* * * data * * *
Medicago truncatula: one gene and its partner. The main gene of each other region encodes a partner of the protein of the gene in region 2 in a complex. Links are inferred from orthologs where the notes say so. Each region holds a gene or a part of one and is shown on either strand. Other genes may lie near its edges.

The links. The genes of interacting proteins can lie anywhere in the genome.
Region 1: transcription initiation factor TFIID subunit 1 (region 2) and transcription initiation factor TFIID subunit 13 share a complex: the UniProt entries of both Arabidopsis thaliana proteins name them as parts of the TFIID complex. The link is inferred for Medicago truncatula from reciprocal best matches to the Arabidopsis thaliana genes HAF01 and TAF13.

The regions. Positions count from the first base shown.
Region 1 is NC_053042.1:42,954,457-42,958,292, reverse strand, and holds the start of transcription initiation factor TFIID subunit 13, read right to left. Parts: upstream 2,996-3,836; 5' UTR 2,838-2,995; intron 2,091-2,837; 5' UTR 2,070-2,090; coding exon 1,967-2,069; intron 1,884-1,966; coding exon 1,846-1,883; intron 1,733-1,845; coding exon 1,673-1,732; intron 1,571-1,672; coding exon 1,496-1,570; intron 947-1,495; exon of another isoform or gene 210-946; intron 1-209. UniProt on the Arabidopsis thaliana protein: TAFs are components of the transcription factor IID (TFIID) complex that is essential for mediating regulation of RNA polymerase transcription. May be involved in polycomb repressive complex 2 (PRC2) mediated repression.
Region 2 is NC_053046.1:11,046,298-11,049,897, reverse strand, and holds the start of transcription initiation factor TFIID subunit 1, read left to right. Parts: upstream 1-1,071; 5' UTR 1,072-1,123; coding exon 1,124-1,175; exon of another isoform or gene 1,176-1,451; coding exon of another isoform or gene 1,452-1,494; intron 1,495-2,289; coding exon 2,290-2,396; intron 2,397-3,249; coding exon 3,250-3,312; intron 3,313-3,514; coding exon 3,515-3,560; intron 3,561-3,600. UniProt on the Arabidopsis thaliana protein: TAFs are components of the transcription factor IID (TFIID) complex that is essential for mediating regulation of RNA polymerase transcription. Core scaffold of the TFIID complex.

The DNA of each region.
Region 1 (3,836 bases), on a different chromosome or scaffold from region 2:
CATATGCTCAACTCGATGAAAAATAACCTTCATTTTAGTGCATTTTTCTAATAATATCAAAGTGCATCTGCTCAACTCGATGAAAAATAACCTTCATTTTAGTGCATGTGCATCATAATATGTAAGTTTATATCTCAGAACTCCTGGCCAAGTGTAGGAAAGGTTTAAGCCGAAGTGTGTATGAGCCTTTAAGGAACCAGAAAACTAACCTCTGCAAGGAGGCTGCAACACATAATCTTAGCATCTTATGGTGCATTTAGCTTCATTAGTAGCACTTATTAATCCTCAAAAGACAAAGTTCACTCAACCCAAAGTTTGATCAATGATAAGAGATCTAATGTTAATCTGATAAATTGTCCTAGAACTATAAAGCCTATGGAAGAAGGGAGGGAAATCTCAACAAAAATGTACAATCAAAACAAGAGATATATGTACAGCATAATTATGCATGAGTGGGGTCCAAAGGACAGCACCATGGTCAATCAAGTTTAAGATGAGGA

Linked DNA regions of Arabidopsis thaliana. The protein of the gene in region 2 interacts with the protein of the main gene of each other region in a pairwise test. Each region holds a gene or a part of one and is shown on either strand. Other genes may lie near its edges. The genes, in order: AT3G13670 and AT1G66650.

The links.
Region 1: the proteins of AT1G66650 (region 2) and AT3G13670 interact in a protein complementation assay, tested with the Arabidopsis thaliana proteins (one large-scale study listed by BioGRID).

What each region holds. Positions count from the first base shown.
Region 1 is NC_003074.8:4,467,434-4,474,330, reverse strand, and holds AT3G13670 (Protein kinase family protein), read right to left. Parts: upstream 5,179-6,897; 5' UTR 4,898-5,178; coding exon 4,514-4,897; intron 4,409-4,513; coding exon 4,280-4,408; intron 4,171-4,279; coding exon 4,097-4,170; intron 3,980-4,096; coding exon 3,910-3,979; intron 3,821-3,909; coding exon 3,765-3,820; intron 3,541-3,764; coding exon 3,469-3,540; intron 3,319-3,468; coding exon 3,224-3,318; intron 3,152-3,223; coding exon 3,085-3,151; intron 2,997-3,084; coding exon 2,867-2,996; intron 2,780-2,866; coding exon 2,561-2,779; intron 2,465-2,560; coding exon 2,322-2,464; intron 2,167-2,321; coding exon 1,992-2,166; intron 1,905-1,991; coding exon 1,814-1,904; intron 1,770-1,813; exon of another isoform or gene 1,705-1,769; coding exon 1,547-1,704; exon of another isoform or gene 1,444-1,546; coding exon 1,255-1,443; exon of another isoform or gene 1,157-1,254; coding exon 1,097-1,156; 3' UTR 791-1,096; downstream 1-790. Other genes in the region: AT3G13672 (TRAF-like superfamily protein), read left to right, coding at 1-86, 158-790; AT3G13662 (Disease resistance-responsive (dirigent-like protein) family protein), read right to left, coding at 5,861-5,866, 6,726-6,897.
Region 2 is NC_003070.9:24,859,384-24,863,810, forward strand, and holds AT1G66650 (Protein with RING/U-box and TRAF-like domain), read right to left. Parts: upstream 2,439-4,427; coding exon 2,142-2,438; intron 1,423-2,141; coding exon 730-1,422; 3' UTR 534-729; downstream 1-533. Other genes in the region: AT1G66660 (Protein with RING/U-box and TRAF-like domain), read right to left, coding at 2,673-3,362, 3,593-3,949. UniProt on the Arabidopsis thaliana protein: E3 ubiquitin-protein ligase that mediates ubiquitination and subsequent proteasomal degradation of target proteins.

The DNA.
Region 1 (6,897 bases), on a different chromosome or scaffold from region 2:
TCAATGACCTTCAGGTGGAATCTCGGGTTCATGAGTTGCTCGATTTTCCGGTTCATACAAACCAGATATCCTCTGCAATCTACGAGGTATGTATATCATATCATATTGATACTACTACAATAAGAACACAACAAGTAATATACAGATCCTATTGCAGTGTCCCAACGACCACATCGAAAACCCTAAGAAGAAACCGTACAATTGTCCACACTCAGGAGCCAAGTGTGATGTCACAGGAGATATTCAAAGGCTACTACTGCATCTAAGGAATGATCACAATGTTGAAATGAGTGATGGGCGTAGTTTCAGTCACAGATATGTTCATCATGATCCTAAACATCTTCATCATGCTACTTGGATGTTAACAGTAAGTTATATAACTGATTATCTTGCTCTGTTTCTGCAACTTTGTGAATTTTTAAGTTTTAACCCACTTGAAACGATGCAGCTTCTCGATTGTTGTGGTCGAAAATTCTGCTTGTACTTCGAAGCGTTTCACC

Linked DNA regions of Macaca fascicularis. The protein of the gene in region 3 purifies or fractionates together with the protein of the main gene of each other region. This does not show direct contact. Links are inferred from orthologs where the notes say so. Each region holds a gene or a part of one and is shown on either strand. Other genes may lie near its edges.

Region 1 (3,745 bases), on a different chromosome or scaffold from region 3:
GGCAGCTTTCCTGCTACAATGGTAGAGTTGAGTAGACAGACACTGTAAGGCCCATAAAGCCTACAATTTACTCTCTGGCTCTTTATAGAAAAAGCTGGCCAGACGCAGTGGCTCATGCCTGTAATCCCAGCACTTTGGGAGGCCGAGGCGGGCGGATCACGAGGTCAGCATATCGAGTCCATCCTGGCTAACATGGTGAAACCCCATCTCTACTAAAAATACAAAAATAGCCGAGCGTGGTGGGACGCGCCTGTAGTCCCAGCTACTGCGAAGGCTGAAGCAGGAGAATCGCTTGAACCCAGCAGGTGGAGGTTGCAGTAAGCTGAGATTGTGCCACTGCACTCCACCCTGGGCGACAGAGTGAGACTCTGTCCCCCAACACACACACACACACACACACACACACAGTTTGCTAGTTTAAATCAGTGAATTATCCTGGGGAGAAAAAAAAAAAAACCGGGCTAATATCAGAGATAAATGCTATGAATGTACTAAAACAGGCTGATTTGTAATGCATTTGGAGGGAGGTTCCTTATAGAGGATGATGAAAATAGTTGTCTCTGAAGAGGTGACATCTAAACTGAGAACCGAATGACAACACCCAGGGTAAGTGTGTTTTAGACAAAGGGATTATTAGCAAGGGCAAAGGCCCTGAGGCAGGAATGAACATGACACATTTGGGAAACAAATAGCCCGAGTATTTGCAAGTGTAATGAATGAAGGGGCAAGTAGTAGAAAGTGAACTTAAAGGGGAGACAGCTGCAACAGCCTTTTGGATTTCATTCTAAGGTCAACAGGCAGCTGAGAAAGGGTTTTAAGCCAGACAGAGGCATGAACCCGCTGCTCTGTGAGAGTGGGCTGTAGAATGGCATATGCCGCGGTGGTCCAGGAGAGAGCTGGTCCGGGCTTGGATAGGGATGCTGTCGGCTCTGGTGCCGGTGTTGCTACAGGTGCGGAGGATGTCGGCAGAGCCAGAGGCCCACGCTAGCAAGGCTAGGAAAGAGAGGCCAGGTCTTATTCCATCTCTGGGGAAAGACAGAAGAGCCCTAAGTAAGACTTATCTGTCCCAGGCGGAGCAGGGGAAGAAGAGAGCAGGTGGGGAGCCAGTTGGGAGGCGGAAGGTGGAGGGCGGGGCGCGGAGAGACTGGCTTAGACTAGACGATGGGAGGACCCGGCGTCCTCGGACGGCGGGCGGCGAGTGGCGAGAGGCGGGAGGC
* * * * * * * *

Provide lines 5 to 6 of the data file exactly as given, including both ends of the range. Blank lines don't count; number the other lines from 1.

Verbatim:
Region 1 is NC_053042.1:42,954,457-42,958,292, reverse strand, and holds the start of transcription initiation factor TFIID subunit 13, read right to left. Parts: upstream 2,996-3,836; 5' UTR 2,838-2,995; intron 2,091-2,837; 5' UTR 2,070-2,090; coding exon 1,967-2,069; intron 1,884-1,966; coding exon 1,846-1,883; intron 1,733-1,845; coding exon 1,673-1,732; intron 1,571-1,672; coding exon 1,496-1,570; intron 947-1,495; exon of another isoform or gene 210-946; intron 1-209. UniProt on the Arabidopsis thaliana protein: TAFs are components of the transcription factor IID (TFIID) complex that is essential for mediating regulation of RNA polymerase transcription. May be involved in polycomb repressive complex 2 (PRC2) mediated repression.
Region 2 is NC_053046.1:11,046,298-11,049,897, reverse strand, and holds the start of transcription initiation factor TFIID subunit 1, read left to right. Parts: upstream 1-1,071; 5' UTR 1,072-1,123; coding exon 1,124-1,175; exon of another isoform or gene 1,176-1,451; coding exon of another isoform or gene 1,452-1,494; intron 1,495-2,289; coding exon 2,290-2,396; intron 2,397-3,249; coding exon 3,250-3,312; intron 3,313-3,514; coding exon 3,515-3,560; intron 3,561-3,600. UniProt on the Arabidopsis thaliana protein: TAFs are components of the transcription factor IID (TFIID) complex that is essential for mediating regulation of RNA polymerase transcription. Core scaffold of the TFIID complex.